Margot instantly takes to Jerome’s mother, the lively, opinionated Ida. The older woman proves to be a good mentor, and Margot is drawn to Jerome. Despite their different backgrounds their attraction is powerful—even though Jerome worries that Margot will simply move on from him once she’s found some peace and stability. But just as she starts to relax into a happy new future, Margot’s past in Texas comes back to haunt her…
I finally finished the first book in the series, Magic Lessons, so it’s on to book 2 of the series. I found Magic Lessons to be a bit dark at times and had to stop listening for a while, but it was a wonderful book, and I’m excited to listen to the second book in the series.
Synopsis: Alice Hoffman’s enchanting witch’s brew of suspense, romance and magic – now a major motion picture from Warner Bros.
When the beautiful and precocious sisters Sally and Gillian Owens are orphaned at a young age, they are taken to a small Massachusetts town to be raised by their eccentric aunts, who happen to dwell in the darkest, eeriest house in town. As they become more aware of their aunts’ mysterious and sometimes frightening powers – and as their own powers begin to surface – the sisters grow determined to escape their strange upbringing by blending into “normal” society.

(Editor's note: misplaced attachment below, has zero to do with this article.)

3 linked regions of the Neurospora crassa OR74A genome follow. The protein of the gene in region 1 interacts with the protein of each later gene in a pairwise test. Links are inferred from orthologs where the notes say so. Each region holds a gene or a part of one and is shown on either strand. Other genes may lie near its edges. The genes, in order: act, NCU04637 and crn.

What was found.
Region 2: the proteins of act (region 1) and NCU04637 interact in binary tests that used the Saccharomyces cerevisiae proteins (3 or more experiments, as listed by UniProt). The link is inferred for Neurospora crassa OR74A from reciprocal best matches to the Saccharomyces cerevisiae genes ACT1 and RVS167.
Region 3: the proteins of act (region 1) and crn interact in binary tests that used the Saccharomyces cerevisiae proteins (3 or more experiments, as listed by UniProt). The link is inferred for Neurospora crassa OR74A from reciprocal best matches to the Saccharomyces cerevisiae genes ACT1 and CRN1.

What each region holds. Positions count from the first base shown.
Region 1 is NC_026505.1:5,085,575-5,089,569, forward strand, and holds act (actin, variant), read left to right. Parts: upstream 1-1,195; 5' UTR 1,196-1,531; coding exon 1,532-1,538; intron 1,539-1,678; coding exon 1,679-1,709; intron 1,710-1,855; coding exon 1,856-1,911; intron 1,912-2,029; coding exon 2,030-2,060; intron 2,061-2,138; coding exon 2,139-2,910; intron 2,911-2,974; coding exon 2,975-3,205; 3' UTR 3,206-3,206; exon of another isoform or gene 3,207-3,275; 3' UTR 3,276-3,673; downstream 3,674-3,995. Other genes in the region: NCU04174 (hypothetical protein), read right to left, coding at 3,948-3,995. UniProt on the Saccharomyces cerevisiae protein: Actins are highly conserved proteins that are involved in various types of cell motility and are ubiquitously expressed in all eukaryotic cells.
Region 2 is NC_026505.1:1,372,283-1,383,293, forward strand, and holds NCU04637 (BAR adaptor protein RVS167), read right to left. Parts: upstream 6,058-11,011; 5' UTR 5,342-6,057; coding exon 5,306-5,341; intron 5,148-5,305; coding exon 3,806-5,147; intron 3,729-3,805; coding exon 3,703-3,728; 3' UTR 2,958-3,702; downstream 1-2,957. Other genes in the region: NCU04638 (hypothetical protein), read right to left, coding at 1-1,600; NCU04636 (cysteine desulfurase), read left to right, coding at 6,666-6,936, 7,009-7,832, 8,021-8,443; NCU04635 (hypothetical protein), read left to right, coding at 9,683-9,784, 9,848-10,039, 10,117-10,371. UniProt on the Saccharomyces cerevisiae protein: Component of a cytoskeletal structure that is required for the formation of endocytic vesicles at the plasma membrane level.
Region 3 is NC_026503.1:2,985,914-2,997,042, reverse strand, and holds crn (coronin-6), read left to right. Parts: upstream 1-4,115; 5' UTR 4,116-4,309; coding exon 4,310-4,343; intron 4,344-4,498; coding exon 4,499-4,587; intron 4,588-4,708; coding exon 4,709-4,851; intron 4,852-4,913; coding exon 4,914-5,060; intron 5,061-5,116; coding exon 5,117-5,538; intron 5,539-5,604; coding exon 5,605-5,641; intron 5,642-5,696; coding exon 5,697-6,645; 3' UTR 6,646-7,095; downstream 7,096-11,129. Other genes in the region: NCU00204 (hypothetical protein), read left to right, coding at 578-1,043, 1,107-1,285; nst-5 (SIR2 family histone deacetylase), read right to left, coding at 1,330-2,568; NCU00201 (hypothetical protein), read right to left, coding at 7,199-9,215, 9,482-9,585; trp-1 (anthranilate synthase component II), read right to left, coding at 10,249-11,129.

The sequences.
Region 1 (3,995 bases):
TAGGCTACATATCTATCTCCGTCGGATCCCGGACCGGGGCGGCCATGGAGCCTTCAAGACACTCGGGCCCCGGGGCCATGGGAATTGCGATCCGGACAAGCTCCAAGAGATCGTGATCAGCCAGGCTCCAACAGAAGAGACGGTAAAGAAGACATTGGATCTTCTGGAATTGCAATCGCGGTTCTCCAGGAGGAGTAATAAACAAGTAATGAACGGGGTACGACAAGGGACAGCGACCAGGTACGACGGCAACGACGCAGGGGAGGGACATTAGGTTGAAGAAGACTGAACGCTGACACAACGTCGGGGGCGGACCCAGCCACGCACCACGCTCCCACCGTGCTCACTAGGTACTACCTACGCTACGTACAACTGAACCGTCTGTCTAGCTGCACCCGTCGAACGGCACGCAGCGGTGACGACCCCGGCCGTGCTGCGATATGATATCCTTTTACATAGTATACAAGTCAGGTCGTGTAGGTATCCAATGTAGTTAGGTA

But both find that they cannot elude their magic-filled past. And when trouble strikes – in the form of a menacing backyard ghost – the sisters must not only reunite three generations of Owens women but embrace their magic as a gift – and their key to a future of love and passion.
Funny, haunting, and shamelessly romantic, Practical Magic is bewitching entertainment – Alice Hoffman at her spectacular best.
That’s all I have for this week. Have you read any of these books? What’s on your list to read? Comment below!